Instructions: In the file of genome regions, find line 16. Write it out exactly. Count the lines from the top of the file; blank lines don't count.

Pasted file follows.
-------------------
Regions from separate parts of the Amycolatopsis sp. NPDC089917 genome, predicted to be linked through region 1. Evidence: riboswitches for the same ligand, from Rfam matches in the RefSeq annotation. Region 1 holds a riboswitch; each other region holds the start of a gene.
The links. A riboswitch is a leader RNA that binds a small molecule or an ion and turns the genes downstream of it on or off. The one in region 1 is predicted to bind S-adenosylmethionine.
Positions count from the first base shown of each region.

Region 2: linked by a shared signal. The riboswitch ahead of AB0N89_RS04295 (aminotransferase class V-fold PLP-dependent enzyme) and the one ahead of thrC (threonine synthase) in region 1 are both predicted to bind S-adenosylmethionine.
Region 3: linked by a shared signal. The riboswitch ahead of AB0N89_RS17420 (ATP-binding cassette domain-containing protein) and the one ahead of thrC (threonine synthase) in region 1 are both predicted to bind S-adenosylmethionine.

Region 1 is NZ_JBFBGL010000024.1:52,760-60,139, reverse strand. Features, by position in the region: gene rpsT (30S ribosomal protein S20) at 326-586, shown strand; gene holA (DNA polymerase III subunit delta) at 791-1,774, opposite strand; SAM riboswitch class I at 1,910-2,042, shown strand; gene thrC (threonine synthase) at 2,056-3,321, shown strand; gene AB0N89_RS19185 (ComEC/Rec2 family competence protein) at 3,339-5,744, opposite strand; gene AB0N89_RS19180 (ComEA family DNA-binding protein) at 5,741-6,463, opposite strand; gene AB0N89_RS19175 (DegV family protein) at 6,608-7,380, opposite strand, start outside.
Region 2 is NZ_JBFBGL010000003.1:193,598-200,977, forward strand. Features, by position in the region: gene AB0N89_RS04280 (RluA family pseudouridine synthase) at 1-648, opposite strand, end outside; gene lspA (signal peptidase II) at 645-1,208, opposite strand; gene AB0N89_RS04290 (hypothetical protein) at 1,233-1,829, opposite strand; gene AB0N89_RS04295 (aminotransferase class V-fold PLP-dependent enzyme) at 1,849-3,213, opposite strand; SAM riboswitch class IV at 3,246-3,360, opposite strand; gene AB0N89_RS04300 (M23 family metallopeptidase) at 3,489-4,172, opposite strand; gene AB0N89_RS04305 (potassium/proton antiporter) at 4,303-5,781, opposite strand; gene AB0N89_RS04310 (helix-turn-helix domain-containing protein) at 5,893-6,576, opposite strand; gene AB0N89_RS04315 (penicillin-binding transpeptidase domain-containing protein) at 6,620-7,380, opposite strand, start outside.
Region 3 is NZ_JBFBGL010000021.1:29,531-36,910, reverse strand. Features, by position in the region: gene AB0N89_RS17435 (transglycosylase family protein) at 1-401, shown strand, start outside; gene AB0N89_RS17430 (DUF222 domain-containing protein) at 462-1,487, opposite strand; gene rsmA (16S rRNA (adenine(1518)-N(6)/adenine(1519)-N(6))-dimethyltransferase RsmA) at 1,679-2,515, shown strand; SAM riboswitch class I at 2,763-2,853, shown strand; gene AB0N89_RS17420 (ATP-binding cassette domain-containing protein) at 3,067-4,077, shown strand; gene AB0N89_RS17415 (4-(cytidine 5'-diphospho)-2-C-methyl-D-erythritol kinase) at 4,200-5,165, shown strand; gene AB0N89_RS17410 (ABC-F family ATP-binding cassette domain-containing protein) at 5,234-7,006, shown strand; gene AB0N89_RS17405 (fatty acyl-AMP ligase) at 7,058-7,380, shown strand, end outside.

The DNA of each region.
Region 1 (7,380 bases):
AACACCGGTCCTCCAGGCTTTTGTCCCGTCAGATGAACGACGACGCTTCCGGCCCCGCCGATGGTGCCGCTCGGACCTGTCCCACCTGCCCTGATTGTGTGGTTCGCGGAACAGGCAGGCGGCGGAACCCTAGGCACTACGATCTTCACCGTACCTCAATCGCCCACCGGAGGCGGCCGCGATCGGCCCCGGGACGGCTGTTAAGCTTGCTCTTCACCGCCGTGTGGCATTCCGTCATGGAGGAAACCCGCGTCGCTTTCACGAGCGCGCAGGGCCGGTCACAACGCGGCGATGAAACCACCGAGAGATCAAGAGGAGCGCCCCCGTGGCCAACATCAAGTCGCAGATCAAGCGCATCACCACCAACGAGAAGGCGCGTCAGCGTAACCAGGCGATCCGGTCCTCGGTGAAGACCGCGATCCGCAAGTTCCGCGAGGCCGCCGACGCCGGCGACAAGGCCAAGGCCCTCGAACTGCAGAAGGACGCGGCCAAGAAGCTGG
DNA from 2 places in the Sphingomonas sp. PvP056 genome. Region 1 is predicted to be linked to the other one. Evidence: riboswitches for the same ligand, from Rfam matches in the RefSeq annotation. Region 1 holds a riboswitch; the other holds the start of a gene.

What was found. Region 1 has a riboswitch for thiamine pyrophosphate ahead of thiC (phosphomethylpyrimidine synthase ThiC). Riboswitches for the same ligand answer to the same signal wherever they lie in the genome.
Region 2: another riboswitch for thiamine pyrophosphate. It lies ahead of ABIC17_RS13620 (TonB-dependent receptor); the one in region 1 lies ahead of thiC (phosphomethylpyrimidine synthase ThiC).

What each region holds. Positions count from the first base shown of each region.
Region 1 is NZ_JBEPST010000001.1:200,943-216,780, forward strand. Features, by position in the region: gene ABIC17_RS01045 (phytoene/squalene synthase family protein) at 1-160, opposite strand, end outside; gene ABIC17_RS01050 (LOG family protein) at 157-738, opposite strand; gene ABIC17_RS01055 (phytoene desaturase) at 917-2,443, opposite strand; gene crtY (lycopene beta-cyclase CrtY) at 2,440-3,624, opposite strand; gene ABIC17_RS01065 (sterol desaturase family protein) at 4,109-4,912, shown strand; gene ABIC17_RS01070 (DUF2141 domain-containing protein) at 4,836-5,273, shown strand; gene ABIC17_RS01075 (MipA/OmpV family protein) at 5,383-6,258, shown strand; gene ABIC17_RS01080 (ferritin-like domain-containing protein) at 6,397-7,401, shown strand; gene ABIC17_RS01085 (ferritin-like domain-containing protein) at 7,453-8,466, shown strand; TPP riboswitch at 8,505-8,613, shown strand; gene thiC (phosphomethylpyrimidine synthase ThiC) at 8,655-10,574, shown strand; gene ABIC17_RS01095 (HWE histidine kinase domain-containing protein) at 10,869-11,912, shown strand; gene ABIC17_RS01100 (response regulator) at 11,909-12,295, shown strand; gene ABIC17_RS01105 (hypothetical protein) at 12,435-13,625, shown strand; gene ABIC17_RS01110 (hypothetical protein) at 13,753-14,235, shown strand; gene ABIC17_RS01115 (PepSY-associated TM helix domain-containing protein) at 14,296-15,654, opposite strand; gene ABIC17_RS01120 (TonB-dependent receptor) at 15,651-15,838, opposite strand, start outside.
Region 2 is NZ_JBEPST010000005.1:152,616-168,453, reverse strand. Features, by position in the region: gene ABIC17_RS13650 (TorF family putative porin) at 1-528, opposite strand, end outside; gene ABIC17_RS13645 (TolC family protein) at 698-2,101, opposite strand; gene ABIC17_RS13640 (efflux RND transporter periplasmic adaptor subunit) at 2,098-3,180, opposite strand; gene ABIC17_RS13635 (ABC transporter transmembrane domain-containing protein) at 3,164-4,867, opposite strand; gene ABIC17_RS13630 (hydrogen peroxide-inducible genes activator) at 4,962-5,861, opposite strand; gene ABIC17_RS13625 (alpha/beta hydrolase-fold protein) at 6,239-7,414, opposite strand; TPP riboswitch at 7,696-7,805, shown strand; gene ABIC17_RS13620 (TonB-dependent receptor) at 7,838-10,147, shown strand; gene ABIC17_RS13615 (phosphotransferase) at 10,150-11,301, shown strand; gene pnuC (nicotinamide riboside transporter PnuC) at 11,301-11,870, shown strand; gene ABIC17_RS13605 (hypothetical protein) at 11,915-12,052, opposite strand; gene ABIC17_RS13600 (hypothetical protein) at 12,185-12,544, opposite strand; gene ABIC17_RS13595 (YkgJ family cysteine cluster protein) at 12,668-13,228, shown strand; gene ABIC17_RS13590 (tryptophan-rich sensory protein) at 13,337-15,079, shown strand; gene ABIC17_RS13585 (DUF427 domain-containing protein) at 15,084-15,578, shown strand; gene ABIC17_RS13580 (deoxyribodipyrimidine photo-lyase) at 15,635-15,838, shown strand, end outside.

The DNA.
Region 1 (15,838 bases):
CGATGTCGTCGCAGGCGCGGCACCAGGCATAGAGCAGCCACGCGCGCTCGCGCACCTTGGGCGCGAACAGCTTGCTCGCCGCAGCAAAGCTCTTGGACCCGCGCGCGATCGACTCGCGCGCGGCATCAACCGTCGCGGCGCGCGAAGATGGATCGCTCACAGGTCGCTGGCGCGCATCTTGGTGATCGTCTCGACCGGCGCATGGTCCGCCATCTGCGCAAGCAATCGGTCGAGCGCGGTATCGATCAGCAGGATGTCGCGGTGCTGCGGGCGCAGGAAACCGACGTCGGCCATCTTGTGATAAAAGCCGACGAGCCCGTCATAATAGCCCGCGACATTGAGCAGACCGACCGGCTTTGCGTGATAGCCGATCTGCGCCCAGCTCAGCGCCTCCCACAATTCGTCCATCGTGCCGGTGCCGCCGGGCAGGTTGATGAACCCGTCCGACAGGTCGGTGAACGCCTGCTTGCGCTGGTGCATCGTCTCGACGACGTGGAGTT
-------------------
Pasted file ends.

Region 1 is NZ_JBEPST010000001.1:200,943-216,780, forward strand. Features, by position in the region: gene ABIC17_RS01045 (phytoene/squalene synthase family protein) at 1-160, opposite strand, end outside; gene ABIC17_RS01050 (LOG family protein) at 157-738, opposite strand; gene ABIC17_RS01055 (phytoene desaturase) at 917-2,443, opposite strand; gene crtY (lycopene beta-cyclase CrtY) at 2,440-3,624, opposite strand; gene ABIC17_RS01065 (sterol desaturase family protein) at 4,109-4,912, shown strand; gene ABIC17_RS01070 (DUF2141 domain-containing protein) at 4,836-5,273, shown strand; gene ABIC17_RS01075 (MipA/OmpV family protein) at 5,383-6,258, shown strand; gene ABIC17_RS01080 (ferritin-like domain-containing protein) at 6,397-7,401, shown strand; gene ABIC17_RS01085 (ferritin-like domain-containing protein) at 7,453-8,466, shown strand; TPP riboswitch at 8,505-8,613, shown strand; gene thiC (phosphomethylpyrimidine synthase ThiC) at 8,655-10,574, shown strand; gene ABIC17_RS01095 (HWE histidine kinase domain-containing protein) at 10,869-11,912, shown strand; gene ABIC17_RS01100 (response regulator) at 11,909-12,295, shown strand; gene ABIC17_RS01105 (hypothetical protein) at 12,435-13,625, shown strand; gene ABIC17_RS01110 (hypothetical protein) at 13,753-14,235, shown strand; gene ABIC17_RS01115 (PepSY-associated TM helix domain-containing protein) at 14,296-15,654, opposite strand; gene ABIC17_RS01120 (TonB-dependent receptor) at 15,651-15,838, opposite strand, start outside.